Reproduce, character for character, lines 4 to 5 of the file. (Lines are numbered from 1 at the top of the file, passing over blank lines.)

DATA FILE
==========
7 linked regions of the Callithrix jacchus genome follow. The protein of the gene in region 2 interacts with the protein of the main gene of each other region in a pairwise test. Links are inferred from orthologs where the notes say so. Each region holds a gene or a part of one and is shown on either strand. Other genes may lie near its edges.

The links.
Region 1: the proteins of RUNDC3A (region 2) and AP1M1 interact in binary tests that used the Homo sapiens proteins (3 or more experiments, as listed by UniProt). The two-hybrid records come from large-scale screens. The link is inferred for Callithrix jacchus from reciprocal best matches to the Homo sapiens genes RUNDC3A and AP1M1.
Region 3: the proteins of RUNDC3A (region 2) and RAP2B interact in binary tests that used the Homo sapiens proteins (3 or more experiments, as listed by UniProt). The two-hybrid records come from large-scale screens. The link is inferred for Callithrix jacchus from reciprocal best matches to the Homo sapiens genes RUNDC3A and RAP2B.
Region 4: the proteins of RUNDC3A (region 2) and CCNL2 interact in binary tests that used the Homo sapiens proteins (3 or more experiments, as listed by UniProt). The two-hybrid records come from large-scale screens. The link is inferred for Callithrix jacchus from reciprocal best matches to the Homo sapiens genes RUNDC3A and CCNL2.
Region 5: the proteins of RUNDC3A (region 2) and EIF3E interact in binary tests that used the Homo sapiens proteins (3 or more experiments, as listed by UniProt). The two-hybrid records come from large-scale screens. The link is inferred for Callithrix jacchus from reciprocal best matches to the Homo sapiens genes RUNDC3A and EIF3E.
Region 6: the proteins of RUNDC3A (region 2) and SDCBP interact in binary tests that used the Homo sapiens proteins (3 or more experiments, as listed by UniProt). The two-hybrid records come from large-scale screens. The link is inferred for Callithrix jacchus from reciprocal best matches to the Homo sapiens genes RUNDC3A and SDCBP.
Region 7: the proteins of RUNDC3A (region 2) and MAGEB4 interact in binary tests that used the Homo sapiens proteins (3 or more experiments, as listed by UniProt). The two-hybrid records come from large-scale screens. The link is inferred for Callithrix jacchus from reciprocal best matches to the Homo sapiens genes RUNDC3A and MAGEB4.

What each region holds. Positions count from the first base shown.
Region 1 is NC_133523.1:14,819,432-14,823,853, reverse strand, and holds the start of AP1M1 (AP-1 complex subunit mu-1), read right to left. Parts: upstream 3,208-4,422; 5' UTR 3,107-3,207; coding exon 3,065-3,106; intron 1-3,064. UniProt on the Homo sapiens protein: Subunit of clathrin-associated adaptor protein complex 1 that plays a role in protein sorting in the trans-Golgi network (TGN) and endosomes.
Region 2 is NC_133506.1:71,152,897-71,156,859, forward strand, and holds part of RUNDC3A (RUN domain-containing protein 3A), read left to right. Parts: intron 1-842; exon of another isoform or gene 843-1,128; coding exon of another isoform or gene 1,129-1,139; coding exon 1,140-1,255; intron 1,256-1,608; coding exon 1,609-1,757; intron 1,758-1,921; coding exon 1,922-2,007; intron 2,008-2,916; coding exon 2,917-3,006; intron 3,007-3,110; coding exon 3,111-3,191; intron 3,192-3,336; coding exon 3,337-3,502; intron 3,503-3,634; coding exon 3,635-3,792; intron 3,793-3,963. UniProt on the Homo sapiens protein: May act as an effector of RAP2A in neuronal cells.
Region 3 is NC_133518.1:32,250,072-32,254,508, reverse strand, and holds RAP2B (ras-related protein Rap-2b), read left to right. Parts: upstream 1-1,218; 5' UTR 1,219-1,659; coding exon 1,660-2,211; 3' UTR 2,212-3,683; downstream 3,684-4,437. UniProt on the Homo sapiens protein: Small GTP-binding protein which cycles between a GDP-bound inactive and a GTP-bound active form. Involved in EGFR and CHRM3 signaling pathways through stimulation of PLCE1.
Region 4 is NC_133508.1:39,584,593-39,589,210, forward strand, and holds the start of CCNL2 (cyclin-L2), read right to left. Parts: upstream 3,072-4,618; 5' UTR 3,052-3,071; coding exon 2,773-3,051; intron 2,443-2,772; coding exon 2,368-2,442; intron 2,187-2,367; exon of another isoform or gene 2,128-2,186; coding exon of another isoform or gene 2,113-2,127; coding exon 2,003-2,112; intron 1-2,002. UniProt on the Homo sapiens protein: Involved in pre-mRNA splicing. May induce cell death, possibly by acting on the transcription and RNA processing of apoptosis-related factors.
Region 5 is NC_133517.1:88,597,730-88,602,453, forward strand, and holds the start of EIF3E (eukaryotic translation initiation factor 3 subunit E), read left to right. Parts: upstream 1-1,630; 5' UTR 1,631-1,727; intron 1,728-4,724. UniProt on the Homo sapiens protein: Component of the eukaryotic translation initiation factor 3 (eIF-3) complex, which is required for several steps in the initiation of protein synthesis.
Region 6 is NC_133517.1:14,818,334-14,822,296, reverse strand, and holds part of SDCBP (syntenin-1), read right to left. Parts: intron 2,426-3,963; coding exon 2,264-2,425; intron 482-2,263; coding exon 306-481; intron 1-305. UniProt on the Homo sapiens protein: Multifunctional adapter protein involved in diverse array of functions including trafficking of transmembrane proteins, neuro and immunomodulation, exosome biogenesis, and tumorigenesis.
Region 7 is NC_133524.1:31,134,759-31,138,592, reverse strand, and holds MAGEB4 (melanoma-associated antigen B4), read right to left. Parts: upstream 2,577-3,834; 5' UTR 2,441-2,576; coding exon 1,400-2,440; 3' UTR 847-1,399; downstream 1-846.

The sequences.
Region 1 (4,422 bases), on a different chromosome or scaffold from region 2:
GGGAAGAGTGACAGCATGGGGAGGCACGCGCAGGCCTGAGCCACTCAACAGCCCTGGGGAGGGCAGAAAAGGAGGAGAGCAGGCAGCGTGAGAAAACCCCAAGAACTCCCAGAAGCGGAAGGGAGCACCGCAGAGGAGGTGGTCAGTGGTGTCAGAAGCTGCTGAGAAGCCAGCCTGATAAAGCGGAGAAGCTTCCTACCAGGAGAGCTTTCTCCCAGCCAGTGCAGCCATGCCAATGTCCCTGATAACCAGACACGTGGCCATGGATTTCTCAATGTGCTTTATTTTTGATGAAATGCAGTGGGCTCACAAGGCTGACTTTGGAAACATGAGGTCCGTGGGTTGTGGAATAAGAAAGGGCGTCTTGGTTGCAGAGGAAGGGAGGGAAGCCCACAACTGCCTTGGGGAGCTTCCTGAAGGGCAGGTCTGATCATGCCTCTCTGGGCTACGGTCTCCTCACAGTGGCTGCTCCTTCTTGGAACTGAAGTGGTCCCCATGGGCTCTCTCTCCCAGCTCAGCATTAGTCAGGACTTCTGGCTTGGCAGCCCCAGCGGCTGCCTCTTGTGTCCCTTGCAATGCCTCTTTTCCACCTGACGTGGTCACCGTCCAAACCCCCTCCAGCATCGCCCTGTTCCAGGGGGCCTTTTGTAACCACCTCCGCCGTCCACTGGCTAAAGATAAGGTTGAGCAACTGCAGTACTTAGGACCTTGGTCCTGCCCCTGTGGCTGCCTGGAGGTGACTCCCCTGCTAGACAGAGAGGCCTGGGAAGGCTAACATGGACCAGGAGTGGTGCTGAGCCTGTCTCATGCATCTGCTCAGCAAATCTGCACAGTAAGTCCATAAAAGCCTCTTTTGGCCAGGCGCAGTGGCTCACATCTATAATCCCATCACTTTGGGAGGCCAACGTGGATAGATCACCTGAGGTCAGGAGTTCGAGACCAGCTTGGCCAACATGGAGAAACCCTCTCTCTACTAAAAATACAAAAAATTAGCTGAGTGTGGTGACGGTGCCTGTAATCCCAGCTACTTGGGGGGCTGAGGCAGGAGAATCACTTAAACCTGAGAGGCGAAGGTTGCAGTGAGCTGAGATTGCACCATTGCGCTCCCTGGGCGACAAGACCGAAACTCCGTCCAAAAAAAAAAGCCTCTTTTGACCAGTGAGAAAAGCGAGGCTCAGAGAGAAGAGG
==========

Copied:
Region 3: the proteins of RUNDC3A (region 2) and RAP2B interact in binary tests that used the Homo sapiens proteins (3 or more experiments, as listed by UniProt). The two-hybrid records come from large-scale screens. The link is inferred for Callithrix jacchus from reciprocal best matches to the Homo sapiens genes RUNDC3A and RAP2B.
Region 4: the proteins of RUNDC3A (region 2) and CCNL2 interact in binary tests that used the Homo sapiens proteins (3 or more experiments, as listed by UniProt). The two-hybrid records come from large-scale screens. The link is inferred for Callithrix jacchus from reciprocal best matches to the Homo sapiens genes RUNDC3A and CCNL2.